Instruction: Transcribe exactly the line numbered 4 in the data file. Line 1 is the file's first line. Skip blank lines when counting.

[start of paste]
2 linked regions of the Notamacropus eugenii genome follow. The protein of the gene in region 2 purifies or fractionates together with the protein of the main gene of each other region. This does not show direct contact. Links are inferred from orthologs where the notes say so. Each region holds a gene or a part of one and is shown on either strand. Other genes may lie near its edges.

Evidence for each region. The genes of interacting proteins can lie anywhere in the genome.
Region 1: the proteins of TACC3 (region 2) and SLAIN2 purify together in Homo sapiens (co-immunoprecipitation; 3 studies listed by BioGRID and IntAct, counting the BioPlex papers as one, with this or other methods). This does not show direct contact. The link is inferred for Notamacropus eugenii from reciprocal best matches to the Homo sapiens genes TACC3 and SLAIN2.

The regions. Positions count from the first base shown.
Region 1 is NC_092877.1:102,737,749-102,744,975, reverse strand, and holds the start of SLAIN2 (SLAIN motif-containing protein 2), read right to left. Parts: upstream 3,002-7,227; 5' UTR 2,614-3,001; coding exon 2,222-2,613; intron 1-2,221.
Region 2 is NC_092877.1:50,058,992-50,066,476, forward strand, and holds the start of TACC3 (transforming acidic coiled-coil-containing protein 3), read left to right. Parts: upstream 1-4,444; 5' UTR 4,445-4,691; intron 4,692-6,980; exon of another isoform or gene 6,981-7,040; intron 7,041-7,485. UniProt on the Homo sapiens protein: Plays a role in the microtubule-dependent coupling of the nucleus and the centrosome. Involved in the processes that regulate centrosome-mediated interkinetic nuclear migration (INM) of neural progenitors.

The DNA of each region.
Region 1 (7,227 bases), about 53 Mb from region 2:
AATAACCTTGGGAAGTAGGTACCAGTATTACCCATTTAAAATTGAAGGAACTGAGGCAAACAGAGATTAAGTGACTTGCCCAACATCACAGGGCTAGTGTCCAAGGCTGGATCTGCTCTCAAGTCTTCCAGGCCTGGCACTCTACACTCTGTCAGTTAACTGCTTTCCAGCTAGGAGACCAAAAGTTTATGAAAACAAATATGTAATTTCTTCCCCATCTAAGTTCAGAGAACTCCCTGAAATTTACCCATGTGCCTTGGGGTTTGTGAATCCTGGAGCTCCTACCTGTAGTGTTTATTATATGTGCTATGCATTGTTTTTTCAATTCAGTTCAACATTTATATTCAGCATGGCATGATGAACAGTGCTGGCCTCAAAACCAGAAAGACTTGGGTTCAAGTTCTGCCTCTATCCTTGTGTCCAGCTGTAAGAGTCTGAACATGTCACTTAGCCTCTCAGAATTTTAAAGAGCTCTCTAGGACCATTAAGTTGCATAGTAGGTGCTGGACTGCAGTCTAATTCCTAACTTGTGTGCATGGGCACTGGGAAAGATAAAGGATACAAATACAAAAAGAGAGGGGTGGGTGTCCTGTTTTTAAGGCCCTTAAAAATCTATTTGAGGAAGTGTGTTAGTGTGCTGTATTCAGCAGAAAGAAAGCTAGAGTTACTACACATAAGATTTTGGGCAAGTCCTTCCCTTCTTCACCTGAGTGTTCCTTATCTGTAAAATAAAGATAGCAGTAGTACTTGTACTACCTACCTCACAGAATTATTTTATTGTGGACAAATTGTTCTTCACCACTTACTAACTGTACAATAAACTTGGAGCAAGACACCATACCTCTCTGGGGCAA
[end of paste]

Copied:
The regions. Positions count from the first base shown.